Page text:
Sunday, May 11, 2008

not so deliberately barren

While I take the shortest of moments to silently congratulate my friends on their attainment of motherhood and a much longer one to talk to my own mum, across the sea, cloaked in the early stages of Alzheimer’s (she know who I am and I hope she will spend her remaining years on this planet being cognisant of those who love her) - I’d like to put it on record that I hate Mothers Day.

Ok, poke a stick at me and call it envy. Actually it is not; rather it is my annual day of mourning. In this post-falling-of-the-Twin-Towers world with the resurgence of family values, crafting and apple pie I’ve been left a little stranded. Like Tracee Hutchison, I missed that boat bearing the fruits of my fecundity. While I’m equally annoyed that some of us are invisible to the politicians, I don’t begrudge provision of greater maternity leave and childcare, I may not be a parent but I am still a feminist. But please if you are the proud friend of a late-30s or early-40-something female without children could you just take a minute and read her piece about being on the receiving end of careless questions and comments. They must be universal because I have had them all and too often from people who mean well but should know better. The “just go out and get knocked up by a stranger” line got a beating throughout my 30’s reaching a frenzied peak as the end of that decade came into sight. My gorgeous GP at the time crowned the notion with the nifty moniker “sperm bandits”. No, neither of us saw wilfully stealing someone’s DNA as an ethical thing to do. But oddly people who wouldn’t (these days at least, now they are trying to install values into their own offspring) lift an item off the shelf and slip it into their bag without paying would suggest a much more elaborate form of theft. The ‘hopeful’ stories of ridiculously old women bearing children, dropped like crumbs as if I was a starving creature, leave me bewildered and overwhelmingly tired. The patronising assumption that I had never wanted children (untrue), pity or even exclusion from certain child-centric events continues, even now.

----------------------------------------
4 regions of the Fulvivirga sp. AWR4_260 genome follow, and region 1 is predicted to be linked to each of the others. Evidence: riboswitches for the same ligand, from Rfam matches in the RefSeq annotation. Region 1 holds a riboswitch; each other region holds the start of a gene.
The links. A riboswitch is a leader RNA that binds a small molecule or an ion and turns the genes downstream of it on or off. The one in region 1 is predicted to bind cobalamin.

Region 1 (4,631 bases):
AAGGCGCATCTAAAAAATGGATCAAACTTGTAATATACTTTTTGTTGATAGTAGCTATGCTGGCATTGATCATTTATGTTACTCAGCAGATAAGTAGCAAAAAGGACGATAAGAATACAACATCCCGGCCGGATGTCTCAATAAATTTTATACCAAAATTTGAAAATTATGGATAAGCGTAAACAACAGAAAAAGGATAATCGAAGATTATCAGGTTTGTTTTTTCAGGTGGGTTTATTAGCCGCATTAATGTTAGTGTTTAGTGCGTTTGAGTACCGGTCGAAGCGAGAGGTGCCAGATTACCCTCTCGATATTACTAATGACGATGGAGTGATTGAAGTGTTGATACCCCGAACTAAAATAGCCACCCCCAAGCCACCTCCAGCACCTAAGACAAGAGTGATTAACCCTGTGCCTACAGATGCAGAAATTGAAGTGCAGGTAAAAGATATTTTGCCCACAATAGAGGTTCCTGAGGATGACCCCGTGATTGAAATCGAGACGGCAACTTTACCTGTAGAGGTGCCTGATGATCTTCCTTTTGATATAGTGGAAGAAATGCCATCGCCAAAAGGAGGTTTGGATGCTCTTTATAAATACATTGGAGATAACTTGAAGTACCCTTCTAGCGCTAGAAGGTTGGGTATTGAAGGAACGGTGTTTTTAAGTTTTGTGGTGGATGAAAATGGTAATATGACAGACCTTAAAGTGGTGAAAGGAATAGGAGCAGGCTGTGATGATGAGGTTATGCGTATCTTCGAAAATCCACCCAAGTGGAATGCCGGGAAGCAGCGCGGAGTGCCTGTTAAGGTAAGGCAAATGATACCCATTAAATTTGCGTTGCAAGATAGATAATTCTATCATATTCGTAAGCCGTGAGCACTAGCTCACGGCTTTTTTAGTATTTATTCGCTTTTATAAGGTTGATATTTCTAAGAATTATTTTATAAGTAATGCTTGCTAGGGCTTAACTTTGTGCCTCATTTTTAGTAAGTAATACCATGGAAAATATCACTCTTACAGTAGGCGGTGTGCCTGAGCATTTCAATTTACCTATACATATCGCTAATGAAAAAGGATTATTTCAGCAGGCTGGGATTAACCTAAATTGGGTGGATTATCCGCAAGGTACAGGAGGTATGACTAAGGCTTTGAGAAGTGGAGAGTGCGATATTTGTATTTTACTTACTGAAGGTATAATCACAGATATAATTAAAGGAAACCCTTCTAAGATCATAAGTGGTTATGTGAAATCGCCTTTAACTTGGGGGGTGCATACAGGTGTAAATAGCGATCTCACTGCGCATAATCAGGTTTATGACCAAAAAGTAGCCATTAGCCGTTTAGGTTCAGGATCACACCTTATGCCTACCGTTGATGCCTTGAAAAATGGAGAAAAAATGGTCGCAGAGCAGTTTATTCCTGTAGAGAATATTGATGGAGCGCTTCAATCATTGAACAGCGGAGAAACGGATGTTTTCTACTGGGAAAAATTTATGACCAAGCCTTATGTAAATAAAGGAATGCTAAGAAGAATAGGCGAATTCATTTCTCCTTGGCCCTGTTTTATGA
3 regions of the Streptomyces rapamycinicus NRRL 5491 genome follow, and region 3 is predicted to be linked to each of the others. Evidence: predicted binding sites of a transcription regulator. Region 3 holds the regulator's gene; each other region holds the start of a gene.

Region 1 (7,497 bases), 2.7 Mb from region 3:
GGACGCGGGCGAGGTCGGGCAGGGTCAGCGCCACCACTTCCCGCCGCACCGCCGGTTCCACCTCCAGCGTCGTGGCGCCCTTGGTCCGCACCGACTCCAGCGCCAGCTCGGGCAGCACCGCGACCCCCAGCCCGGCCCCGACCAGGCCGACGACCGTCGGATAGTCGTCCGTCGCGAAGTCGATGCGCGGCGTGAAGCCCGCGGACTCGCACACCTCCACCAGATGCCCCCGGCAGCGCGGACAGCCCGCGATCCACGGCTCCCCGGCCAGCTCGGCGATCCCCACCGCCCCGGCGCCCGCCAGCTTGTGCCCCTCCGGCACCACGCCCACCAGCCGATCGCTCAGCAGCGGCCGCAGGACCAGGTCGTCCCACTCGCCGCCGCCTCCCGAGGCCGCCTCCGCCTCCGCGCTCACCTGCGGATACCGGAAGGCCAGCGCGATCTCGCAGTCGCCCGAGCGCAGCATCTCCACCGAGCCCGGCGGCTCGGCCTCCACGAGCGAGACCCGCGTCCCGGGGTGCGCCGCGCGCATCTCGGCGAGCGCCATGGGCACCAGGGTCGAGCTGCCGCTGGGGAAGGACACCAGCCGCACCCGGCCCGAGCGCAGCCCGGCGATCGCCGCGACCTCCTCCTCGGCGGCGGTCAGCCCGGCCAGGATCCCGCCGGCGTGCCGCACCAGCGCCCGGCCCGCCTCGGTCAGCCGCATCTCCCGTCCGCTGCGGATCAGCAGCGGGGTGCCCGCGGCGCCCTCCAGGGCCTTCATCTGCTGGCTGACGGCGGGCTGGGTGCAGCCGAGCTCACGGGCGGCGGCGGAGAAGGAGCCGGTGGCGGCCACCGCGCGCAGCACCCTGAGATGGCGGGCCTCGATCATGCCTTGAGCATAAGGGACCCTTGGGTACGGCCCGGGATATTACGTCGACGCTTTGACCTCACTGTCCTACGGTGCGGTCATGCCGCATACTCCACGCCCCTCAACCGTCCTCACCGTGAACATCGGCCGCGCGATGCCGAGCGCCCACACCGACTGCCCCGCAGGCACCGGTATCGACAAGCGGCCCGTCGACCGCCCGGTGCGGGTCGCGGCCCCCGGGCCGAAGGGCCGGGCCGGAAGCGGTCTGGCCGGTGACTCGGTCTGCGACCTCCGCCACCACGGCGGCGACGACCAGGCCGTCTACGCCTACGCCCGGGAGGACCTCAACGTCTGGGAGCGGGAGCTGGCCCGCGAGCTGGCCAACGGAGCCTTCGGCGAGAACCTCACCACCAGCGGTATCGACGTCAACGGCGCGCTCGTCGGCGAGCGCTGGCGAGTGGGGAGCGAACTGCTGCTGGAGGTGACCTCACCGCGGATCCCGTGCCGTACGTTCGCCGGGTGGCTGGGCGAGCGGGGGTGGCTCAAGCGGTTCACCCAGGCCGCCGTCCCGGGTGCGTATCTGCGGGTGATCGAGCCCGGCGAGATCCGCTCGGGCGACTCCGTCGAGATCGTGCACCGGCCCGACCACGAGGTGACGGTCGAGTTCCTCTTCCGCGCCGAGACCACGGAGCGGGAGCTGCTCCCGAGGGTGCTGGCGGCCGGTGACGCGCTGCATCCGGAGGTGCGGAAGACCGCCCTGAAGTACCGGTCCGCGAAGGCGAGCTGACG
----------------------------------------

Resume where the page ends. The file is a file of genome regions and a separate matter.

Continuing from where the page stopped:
Though my mother has been gracious about her lack of grandchildren it is very, very difficult to witness someone else’s parent sharing her sorrow on the subject. How much understanding or compassion would it take to consider that perhaps having 2 grown children, even if they haven’t produced offspring, may be better than the alternative? It can be very tough when something so personal and private becomes public property, with a bundle of assumptions and expectations.

I don’t mind when a good friend asks gently over a bottle of wine how I feel about the kid thing, respectfully acknowledging the status quo without presumptions, as one did recently. We all have our journeys of grief and pretending they they don’t exist is worse than never going there.

So while I’ll send up a cheer almost any day agreeing that maternity is a wonderful thing and every mother I have ever met has done or is doing a fabulous job, especially for enduring those endless hours of domestic, mind numbing drudgery – I’ll just try and avoid the cafes and restaurants today. Even the galleries and movie theatres and other such public spaces where families tend to gather. After all it is just one day, I have my garden and for once the Not Boyfriend is in Melbourne today, so I don’t feel quite so alone.

But I’m not trying to garner pity. I've had a quiet coffee on the deck listening to birdsong already this morning, there is a warm body waiting in bed for an undisturbed cuddle and have no demands on my time til tomorrow. Life really isn’t that tragic.